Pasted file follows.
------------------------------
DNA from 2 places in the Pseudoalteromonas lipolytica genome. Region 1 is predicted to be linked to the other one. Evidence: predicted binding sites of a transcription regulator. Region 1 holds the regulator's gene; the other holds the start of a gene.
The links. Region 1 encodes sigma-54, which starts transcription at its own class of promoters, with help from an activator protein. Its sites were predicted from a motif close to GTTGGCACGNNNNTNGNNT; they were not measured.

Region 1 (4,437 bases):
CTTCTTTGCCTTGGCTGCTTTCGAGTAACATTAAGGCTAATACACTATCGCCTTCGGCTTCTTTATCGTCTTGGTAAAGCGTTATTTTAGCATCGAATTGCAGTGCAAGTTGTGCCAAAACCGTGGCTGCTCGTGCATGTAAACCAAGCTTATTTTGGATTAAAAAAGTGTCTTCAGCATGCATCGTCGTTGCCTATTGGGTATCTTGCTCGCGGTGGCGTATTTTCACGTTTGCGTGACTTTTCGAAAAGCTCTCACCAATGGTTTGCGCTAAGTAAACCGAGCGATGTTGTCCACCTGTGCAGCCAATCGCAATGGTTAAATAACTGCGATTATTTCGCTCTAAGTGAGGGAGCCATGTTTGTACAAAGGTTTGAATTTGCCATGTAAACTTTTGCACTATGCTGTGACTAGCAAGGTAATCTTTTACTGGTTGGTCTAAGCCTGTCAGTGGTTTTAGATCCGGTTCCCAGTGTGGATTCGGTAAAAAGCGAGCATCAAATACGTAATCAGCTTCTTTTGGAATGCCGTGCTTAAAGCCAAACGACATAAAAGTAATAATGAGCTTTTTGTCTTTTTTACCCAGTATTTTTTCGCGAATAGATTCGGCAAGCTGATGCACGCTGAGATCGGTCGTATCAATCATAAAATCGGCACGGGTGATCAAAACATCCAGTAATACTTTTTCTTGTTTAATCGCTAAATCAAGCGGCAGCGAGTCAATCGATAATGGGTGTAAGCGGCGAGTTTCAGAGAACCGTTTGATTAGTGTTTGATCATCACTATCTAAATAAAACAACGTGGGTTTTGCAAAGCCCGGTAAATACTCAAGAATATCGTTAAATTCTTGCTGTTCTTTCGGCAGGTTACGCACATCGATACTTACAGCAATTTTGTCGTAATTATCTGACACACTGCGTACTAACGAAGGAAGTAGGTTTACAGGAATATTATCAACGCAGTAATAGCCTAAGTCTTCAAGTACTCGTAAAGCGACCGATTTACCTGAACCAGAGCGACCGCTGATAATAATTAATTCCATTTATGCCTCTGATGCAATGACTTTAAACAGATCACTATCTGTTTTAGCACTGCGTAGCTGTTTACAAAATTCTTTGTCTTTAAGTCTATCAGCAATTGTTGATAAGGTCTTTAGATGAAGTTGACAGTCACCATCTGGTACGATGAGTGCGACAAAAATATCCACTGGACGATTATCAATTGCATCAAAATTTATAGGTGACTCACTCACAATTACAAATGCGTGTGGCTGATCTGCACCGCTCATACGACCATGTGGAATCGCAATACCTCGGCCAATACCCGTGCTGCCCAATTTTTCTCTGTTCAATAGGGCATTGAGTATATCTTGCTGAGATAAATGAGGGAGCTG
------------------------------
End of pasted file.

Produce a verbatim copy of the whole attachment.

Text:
DNA from 2 places in the Pseudoalteromonas lipolytica genome. Region 1 is predicted to be linked to the other one. Evidence: predicted binding sites of a transcription regulator. Region 1 holds the regulator's gene; the other holds the start of a gene.
The links. Region 1 encodes sigma-54, which starts transcription at its own class of promoters, with help from an activator protein. Its sites were predicted from a motif close to GTTGGCACGNNNNTNGNNT; they were not measured.

Region 1 (4,437 bases):
CTTCTTTGCCTTGGCTGCTTTCGAGTAACATTAAGGCTAATACACTATCGCCTTCGGCTTCTTTATCGTCTTGGTAAAGCGTTATTTTAGCATCGAATTGCAGTGCAAGTTGTGCCAAAACCGTGGCTGCTCGTGCATGTAAACCAAGCTTATTTTGGATTAAAAAAGTGTCTTCAGCATGCATCGTCGTTGCCTATTGGGTATCTTGCTCGCGGTGGCGTATTTTCACGTTTGCGTGACTTTTCGAAAAGCTCTCACCAATGGTTTGCGCTAAGTAAACCGAGCGATGTTGTCCACCTGTGCAGCCAATCGCAATGGTTAAATAACTGCGATTATTTCGCTCTAAGTGAGGGAGCCATGTTTGTACAAAGGTTTGAATTTGCCATGTAAACTTTTGCACTATGCTGTGACTAGCAAGGTAATCTTTTACTGGTTGGTCTAAGCCTGTCAGTGGTTTTAGATCCGGTTCCCAGTGTGGATTCGGTAAAAAGCGAGCATCAAATACGTAATCAGCTTCTTTTGGAATGCCGTGCTTAAAGCCAAACGACATAAAAGTAATAATGAGCTTTTTGTCTTTTTTACCCAGTATTTTTTCGCGAATAGATTCGGCAAGCTGATGCACGCTGAGATCGGTCGTATCAATCATAAAATCGGCACGGGTGATCAAAACATCCAGTAATACTTTTTCTTGTTTAATCGCTAAATCAAGCGGCAGCGAGTCAATCGATAATGGGTGTAAGCGGCGAGTTTCAGAGAACCGTTTGATTAGTGTTTGATCATCACTATCTAAATAAAACAACGTGGGTTTTGCAAAGCCCGGTAAATACTCAAGAATATCGTTAAATTCTTGCTGTTCTTTCGGCAGGTTACGCACATCGATACTTACAGCAATTTTGTCGTAATTATCTGACACACTGCGTACTAACGAAGGAAGTAGGTTTACAGGAATATTATCAACGCAGTAATAGCCTAAGTCTTCAAGTACTCGTAAAGCGACCGATTTACCTGAACCAGAGCGACCGCTGATAATAATTAATTCCATTTATGCCTCTGATGCAATGACTTTAAACAGATCACTATCTGTTTTAGCACTGCGTAGCTGTTTACAAAATTCTTTGTCTTTAAGTCTATCAGCAATTGTTGATAAGGTCTTTAGATGAAGTTGACAGTCACCATCTGGTACGATGAGTGCGACAAAAATATCCACTGGACGATTATCAATTGCATCAAAATTTATAGGTGACTCACTCACAATTACAAATGCGTGTGGCTGATCTGCACCGCTCATACGACCATGTGGAATCGCAATACCTCGGCCAATACCCGTGCTGCCCAATTTTTCTCTGTTCAATAGGGCATTGAGTATATCTTGCTGAGATAAATGAGGGAGCTG